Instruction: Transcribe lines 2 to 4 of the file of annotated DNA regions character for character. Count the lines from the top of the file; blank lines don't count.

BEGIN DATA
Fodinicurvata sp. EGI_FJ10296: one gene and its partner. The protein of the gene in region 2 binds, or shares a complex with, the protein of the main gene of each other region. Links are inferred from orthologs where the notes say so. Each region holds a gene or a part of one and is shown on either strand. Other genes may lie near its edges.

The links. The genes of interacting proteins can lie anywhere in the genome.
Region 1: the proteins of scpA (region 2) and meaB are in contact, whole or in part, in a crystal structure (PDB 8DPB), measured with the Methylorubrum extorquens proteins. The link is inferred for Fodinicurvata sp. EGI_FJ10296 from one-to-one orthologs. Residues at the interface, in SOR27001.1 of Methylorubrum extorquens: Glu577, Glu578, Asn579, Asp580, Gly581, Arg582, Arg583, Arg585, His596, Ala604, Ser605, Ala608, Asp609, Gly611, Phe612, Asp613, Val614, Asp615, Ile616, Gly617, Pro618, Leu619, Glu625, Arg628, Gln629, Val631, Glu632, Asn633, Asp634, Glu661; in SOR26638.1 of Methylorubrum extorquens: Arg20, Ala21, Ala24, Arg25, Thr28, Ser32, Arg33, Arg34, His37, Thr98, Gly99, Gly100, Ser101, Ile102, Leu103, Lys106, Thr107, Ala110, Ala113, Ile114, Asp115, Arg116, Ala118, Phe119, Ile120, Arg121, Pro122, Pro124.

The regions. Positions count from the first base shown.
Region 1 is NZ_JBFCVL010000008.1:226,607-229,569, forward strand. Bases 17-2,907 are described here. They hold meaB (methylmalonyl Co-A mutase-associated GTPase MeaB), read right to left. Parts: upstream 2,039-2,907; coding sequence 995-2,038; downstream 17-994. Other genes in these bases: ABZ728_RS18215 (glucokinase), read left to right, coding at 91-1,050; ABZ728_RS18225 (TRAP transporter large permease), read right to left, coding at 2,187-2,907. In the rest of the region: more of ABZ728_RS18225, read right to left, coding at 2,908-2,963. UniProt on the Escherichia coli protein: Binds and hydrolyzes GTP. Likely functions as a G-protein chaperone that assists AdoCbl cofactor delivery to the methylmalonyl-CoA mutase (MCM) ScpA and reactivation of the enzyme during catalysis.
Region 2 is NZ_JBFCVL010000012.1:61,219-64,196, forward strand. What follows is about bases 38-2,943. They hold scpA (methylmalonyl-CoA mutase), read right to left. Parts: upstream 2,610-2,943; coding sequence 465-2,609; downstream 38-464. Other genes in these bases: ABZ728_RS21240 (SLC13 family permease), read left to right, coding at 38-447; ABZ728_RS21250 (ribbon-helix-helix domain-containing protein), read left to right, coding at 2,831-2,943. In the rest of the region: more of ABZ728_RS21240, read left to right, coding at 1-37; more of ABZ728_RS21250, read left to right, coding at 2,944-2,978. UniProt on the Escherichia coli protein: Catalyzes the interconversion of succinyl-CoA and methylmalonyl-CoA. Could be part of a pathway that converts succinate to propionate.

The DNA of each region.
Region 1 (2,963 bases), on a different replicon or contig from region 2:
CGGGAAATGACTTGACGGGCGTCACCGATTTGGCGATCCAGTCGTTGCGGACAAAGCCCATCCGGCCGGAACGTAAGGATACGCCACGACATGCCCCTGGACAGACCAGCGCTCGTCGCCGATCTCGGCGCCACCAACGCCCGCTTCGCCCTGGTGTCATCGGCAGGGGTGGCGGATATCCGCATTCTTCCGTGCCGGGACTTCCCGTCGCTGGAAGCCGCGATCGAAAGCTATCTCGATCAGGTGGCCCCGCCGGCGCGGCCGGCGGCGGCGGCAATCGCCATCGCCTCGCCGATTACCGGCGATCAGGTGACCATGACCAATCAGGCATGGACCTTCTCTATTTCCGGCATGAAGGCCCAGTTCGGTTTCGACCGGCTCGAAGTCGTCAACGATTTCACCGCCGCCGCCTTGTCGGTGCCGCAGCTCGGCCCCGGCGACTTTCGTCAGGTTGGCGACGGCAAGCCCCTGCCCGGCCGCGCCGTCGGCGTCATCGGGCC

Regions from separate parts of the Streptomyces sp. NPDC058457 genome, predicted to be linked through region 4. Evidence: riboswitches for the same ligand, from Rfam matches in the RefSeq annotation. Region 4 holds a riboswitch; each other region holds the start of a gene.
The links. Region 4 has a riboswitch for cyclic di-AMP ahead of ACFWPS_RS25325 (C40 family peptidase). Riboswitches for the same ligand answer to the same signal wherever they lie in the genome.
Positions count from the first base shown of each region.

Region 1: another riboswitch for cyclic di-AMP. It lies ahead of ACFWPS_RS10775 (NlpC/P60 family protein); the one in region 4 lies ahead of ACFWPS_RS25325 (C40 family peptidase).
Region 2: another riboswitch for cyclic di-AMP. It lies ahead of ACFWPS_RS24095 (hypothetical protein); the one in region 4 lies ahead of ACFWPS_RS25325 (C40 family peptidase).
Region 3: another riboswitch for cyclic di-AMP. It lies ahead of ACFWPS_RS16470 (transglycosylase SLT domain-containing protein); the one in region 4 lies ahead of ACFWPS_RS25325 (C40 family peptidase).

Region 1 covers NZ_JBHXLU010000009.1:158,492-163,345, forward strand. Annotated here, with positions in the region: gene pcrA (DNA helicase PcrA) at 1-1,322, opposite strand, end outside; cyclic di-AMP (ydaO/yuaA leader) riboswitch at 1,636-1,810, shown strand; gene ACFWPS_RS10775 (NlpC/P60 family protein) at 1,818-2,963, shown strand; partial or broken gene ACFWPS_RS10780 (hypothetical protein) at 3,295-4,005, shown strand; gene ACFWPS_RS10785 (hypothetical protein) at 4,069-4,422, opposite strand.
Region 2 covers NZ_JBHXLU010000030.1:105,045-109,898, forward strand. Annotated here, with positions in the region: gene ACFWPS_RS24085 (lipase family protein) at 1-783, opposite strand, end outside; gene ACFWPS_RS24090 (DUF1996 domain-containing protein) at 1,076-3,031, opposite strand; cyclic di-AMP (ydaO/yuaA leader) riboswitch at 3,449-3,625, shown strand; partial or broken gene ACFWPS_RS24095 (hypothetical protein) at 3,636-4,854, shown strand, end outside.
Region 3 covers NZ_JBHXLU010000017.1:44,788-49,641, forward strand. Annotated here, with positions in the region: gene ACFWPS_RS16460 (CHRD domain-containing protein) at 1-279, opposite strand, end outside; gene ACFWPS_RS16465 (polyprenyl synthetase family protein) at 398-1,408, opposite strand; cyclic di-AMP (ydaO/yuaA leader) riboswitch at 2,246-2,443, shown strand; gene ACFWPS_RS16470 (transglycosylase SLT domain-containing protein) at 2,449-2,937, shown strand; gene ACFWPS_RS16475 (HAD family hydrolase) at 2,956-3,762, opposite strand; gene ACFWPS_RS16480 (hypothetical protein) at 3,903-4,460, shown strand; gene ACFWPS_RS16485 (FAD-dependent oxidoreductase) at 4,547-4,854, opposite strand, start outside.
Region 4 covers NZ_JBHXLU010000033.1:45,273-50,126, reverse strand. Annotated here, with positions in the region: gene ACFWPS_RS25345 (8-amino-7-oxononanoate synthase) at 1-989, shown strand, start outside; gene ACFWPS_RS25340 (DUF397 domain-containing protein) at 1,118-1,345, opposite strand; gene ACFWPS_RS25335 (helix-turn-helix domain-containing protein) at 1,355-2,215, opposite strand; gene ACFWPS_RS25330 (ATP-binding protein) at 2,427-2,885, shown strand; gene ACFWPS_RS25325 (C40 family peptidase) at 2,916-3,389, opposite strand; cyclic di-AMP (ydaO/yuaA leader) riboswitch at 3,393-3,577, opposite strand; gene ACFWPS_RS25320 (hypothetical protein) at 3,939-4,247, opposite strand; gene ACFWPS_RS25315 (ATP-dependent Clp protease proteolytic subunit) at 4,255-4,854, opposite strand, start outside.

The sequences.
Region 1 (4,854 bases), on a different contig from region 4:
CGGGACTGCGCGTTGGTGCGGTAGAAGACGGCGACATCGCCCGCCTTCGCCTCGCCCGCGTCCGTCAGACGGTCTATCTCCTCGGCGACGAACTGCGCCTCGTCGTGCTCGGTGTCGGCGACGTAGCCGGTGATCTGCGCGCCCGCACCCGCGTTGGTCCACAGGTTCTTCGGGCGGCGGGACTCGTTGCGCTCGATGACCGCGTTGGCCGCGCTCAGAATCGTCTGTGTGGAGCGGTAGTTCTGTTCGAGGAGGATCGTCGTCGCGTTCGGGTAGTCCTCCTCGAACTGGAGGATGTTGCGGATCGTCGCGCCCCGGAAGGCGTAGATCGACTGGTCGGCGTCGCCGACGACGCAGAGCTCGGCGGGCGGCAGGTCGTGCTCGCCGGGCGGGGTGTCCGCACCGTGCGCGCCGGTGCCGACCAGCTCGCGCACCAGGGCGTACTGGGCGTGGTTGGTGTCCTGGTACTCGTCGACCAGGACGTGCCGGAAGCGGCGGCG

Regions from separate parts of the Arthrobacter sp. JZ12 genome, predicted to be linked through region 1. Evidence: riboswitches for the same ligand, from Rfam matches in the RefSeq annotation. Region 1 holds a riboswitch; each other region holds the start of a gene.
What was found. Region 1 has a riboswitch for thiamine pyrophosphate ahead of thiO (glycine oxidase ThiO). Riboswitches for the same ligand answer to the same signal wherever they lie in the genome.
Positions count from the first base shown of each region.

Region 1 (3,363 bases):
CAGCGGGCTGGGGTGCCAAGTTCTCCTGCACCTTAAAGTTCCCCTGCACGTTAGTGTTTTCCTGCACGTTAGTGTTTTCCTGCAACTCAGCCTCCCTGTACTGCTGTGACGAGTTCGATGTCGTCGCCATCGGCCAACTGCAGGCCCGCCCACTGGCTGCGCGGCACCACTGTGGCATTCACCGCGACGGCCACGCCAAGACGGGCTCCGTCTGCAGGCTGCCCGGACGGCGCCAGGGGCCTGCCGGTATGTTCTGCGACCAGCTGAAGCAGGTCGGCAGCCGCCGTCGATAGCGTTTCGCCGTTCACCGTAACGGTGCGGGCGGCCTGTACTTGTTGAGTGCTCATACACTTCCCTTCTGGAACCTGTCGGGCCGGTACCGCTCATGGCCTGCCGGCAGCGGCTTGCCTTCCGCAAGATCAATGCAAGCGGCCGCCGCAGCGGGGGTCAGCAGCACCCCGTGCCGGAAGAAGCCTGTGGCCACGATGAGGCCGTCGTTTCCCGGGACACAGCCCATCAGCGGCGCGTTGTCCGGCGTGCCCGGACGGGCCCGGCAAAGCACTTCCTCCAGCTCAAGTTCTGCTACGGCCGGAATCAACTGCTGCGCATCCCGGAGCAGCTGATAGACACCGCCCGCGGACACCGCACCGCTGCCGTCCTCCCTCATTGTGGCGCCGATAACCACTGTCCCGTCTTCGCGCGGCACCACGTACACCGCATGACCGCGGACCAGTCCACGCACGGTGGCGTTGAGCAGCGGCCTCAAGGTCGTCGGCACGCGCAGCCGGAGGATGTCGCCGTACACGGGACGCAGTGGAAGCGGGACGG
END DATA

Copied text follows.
The links. The genes of interacting proteins can lie anywhere in the genome.
Region 1: the proteins of scpA (region 2) and meaB are in contact, whole or in part, in a crystal structure (PDB 8DPB), measured with the Methylorubrum extorquens proteins. The link is inferred for Fodinicurvata sp. EGI_FJ10296 from one-to-one orthologs. Residues at the interface, in SOR27001.1 of Methylorubrum extorquens: Glu577, Glu578, Asn579, Asp580, Gly581, Arg582, Arg583, Arg585, His596, Ala604, Ser605, Ala608, Asp609, Gly611, Phe612, Asp613, Val614, Asp615, Ile616, Gly617, Pro618, Leu619, Glu625, Arg628, Gln629, Val631, Glu632, Asn633, Asp634, Glu661; in SOR26638.1 of Methylorubrum extorquens: Arg20, Ala21, Ala24, Arg25, Thr28, Ser32, Arg33, Arg34, His37, Thr98, Gly99, Gly100, Ser101, Ile102, Leu103, Lys106, Thr107, Ala110, Ala113, Ile114, Asp115, Arg116, Ala118, Phe119, Ile120, Arg121, Pro122, Pro124.

The regions. Positions count from the first base shown.